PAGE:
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Discard Everything

July 13, 2015

“There’s nothing wrong with this country but soap and hot water.” I’m paraphrasing a quote from the early 70s.

Of course there was more wrong then, but the statement makes a point about our habits and our environment. We use a lot of soap, and it goes quietly down the drain, left for the wastewater treatment plant to deal with.

We use a lot of hot water, mostly a luxury, and hot water takes energy. And using a lot of hot water means a lot of fresh water, an increasingly scarce commodity.

Pollution, energy, water. Forty years later, the issues remain, not least because there are more of us. And despite the fact that the average home is larger now, we seem crowded with stuff. Thus, the rise of the self-storage industry.

And the self-help industry—how to organize or throw out or simplify. Last week, I mentioned noticing the book “Throw Out Fifty Things: clear the clutter, find your life.”

The next day, a friend said, That’s the best book!, and he lent me his copy. Indeed, it looks like a good one, and one point struck me as vitally true: Clutter is a consequence of indecision.

Next, a library staff member handed me a book, “The life-changing magic of tidying up: the Japanese art of decluttering and organizing.”

The book is sufficiently odd that I have to recommend it. There’s no real Japanese art involved—the author happens to Japanese, and some of the curiosities in the book come from cultural differences, possibly from translation.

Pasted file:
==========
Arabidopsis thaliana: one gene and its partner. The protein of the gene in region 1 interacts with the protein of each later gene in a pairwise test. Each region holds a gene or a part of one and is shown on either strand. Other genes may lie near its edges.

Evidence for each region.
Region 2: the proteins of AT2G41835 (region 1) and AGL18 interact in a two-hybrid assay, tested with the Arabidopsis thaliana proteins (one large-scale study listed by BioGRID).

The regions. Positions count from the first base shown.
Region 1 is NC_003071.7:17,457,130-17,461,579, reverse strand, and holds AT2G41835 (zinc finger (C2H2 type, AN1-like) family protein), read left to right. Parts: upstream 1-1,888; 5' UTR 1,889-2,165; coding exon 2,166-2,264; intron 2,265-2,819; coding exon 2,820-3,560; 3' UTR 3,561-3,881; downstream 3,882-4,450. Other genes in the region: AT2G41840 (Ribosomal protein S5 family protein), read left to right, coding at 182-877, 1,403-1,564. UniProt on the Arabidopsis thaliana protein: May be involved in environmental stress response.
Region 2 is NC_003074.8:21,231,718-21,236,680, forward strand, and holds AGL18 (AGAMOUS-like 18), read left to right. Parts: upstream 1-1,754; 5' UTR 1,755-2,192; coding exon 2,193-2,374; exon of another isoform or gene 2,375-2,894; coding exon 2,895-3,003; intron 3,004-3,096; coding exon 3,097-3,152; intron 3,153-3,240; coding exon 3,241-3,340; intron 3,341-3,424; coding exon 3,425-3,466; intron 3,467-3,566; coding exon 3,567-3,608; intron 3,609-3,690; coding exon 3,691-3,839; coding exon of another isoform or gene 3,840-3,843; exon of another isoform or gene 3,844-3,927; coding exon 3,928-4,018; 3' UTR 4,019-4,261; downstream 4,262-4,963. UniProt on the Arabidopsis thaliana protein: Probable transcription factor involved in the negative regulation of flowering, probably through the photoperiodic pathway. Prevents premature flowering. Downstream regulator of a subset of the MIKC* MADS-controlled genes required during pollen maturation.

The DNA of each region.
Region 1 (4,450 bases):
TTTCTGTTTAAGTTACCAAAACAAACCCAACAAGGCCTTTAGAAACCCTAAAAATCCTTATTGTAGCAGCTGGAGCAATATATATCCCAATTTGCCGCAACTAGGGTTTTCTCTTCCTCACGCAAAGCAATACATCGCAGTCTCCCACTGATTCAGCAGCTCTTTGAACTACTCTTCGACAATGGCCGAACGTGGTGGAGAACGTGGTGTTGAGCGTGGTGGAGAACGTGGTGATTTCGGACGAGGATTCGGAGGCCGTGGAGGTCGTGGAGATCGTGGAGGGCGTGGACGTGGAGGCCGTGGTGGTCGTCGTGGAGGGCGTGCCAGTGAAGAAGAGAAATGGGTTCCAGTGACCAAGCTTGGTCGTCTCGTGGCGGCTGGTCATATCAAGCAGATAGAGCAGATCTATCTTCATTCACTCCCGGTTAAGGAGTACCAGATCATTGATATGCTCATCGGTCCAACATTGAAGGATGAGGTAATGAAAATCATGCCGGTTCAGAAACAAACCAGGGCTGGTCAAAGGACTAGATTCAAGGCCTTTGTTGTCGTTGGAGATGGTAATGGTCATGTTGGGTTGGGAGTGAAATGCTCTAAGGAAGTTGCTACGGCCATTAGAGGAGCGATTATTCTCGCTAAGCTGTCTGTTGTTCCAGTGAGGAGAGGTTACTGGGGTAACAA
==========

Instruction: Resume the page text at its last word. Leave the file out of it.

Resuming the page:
But mostly, the author is odd. I was torn at times about whether to feel sorry for her obsessions, but she is open about her obsession with “tidying,” as the translation says, since childhood. And, she has thought deeply about the matter and has turned her obsession into some insight.

I found the oddness appealing—appealing in the book; not that I could live with her. I can’t say if the translation does the book justice or not. Just that I continued to turn pages.

She seems to have applied her ideas of decluttering to the very idea of decluttering. She has tried to simplify the approach, so there are no tables for how long to keep certain paperwork, etc.

She still discusses plenty of circumstances and includes anecdotes from her clients (she is a tidying consultant in Japan). The book uses bold type in a handy way to highlight important sentences or paragraphs in her detailed discussions of issues.

Under “Sorting Papers” the subtitle is “Rule of thumb—discard everything.” But she proceeds to discuss how to choose what to keep and how to keep it. She starts her clients with clothing, though.

As odd and endearing as certain things are in the book, she’s also quite martial about decluttering. Because I don’t have to live with her, I can chuckle about it.

With clothing, she insists on removing every piece of clothing from its respective hidey-hole and piling it in the middle of the floor. Her point is to tidy by category versus room or location. Thus, clothing, or off-season clothing, or tops; not closet, bedroom, etc.

Then—the critical point—one picks up each and every item one at a time and decides “Does it spark joy?” or “Does it make me happy?” Any hesitation, out it goes.

And just like “Throw Out Fifty Things” and many others, the book’s point is that ending clutter is liberating. Even if your house is tidy, you might enjoy this book.

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2 Comments
  1. Jeff, so ironic that you mentioned that book. I was visiting my brother-in-law in CA in March, and he had a copy. It was an easy book to breeze through, and like you, I found many of her ideas “unconventional” to say the least (throw all your clothes into a big pile indeed!). Nevertheless, for all of us, clutter creeps up on us. Thanks for the words.
    Rick

  2. Entertaining review. And now, basically, I don’t need to read the book–you uncluttered it down to the essentials.

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